L86, nicknamed “Surprise!” with her new calf, L125. If the calf survives, it would bring the population of the endangered Southern Resident orcas up to 75. (Dave Ellifrit/Center for Whale Research)

L86, nicknamed “Surprise!” with her new calf, L125. If the calf survives, it would bring the population of the endangered Southern Resident orcas up to 75. (Dave Ellifrit/Center for Whale Research)

Calf born to endangered Southern Resident orcas

New arrival appears to be filling out and ‘perfectly normal’

Compiled by Peninsula Daily News

FRIDAY HARBOR — Whale researchers say another calf has been born to the endangered Southern Resident orcas of the Salish Sea.

The orca known as L86, or by the nickname “Surprise!” for her own surprise birth in 1991, was seen with a new calf on Wednesday, the Center for Whale Research (CWR) said on its website at whaleresearch.com.

Dave Ellifrit of CWR captured images that show the new calf, L125, with fetal folds, indicating a relatively recent birth.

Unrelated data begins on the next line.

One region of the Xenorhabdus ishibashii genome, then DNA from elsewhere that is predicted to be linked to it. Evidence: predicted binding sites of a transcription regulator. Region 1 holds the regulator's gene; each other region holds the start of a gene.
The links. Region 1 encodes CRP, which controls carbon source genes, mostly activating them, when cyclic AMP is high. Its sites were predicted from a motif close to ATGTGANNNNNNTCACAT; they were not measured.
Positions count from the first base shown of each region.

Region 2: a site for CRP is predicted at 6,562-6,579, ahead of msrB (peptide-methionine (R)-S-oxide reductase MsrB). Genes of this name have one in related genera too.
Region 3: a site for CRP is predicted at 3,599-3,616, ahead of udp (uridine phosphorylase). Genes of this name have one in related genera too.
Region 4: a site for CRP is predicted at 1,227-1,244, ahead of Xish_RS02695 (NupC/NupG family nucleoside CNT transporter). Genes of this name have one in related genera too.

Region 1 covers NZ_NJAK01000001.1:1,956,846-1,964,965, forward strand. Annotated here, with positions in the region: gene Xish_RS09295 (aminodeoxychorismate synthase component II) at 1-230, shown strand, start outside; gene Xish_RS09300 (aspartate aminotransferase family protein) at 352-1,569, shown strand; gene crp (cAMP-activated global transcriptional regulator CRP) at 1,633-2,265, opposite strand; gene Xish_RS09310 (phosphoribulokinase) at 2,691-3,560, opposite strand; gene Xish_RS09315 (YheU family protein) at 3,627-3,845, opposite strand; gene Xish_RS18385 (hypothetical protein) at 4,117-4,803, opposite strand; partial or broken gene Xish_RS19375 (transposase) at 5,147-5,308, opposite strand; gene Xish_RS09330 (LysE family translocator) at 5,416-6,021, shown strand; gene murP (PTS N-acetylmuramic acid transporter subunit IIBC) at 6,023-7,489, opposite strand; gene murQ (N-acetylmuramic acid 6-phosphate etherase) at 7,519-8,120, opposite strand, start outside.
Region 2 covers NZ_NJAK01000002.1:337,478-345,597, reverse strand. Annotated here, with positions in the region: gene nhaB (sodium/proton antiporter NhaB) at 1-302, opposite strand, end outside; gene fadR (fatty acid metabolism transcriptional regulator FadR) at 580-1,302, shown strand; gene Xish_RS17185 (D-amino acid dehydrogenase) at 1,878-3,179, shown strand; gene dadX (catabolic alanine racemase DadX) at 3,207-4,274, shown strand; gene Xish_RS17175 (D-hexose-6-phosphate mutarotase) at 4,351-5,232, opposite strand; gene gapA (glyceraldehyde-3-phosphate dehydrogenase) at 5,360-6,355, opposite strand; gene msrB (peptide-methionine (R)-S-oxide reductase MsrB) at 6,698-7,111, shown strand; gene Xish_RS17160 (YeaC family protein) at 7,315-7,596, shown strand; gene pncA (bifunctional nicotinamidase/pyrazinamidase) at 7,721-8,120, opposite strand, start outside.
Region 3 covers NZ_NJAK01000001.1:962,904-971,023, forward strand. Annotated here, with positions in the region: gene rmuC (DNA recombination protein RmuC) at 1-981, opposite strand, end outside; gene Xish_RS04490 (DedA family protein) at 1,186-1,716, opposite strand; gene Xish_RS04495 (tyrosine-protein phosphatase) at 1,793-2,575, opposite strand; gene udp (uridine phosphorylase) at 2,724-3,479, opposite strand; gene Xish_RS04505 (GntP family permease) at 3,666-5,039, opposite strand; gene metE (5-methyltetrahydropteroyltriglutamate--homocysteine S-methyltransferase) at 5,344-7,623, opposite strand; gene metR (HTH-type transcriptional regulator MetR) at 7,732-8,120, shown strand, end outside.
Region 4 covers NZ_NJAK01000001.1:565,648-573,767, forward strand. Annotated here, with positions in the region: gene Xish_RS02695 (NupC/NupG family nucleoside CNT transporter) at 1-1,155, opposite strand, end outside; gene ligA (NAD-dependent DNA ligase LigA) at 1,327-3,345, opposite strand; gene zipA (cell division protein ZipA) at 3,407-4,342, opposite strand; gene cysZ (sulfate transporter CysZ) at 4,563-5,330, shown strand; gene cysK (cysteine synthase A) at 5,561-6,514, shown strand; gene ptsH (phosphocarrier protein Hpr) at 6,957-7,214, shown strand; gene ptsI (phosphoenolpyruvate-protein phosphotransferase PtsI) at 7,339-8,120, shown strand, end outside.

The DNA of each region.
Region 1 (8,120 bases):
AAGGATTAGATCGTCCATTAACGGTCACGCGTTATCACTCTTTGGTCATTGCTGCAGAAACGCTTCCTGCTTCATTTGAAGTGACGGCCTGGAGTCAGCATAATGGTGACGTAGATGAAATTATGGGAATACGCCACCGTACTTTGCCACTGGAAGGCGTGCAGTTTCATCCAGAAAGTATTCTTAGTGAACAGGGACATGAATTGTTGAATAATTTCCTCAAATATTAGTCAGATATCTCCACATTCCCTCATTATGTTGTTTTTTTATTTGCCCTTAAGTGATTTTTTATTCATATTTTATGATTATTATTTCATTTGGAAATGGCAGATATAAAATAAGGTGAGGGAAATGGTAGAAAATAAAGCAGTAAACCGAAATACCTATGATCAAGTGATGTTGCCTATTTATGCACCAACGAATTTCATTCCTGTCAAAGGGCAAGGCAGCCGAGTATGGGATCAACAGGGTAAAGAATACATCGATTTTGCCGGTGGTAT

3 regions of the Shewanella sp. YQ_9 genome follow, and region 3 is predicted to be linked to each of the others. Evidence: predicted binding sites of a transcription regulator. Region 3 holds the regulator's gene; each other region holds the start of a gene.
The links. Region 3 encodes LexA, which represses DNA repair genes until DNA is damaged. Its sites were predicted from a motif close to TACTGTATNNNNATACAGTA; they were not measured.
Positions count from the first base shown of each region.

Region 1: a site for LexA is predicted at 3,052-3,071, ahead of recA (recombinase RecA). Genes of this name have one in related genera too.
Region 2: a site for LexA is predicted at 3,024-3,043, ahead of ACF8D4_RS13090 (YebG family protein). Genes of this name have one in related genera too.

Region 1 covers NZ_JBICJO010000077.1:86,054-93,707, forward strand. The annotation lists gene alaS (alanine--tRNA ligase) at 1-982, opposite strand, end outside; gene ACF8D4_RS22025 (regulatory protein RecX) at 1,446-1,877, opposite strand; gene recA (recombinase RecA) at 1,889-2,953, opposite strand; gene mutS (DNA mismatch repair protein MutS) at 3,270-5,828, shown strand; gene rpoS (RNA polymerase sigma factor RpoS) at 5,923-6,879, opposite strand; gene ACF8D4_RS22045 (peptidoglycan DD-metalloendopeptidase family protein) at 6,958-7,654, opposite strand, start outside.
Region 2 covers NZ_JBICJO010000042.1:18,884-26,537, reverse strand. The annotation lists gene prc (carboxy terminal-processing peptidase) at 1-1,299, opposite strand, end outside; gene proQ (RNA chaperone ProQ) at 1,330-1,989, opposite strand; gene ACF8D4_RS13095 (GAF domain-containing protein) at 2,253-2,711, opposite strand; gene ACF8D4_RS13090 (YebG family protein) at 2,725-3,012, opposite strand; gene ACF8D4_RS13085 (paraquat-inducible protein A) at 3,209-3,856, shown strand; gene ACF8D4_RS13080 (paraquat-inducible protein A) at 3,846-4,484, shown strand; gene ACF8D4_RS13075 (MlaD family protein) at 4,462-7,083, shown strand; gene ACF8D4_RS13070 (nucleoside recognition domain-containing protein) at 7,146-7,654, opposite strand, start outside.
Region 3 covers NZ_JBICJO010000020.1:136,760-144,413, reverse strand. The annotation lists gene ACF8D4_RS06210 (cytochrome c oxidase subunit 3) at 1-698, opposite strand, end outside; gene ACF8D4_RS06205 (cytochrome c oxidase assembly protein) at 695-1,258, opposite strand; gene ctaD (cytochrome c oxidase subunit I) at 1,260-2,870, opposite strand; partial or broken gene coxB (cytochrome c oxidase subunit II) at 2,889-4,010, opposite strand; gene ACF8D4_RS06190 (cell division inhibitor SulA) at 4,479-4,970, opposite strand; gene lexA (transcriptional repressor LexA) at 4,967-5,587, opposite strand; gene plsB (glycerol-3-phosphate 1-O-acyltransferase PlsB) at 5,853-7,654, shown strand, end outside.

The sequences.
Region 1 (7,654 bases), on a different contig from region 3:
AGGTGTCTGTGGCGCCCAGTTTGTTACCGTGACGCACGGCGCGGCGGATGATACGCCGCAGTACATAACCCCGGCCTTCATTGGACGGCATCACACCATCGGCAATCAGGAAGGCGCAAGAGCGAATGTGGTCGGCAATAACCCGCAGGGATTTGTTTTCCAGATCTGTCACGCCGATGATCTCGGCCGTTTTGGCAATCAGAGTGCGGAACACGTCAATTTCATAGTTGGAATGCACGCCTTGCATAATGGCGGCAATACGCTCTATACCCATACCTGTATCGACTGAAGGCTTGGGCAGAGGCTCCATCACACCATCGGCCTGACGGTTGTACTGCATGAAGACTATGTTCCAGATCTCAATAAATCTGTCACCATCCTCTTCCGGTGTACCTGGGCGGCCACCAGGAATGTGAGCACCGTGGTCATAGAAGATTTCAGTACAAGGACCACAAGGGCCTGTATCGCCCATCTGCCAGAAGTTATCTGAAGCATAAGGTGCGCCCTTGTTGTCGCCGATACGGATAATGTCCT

“It is nicely filled out and appears to be a perfectly normal little calf,” Ellifrit said, according to the website.

Drs. John Durban and Holly Fernbach captured drone photographs of L125 and, given its size, estimate it to be 1 to 1½ months old. The gender of the calf is not yet known.

All three pods — the J, K and L — were seen together heading up Haro Strait between San Juan and Vancouver islands, a rare occurrence, just after the birth.

If it survives, L125 will boost the Southern Resident population to 75.

Approximately 40 percent of newborn calves do not survive their neonatal first few weeks, according to the Canadian Press.

The mother, L86, had two calves that did not survive — L112 was killed by blunt force trauma during military exercises in 2012 while L120 died the year of its arrival in 2014, and the new baby has one brother, L106, born in 2005.

L125 is the first calf born into L pod since January 2019, when L77 gave birth to L124.

The last time the Center for Whale Research encountered Southern Resident orcas in the Salish Sea was Jan. 20, when they encountered J and K pods.

Two calves were born to J pod in September. The organization said they seemed to be doing well.

________

Information was compiled from the Center for Whale Research, The Associated Press and the Canadian Press.

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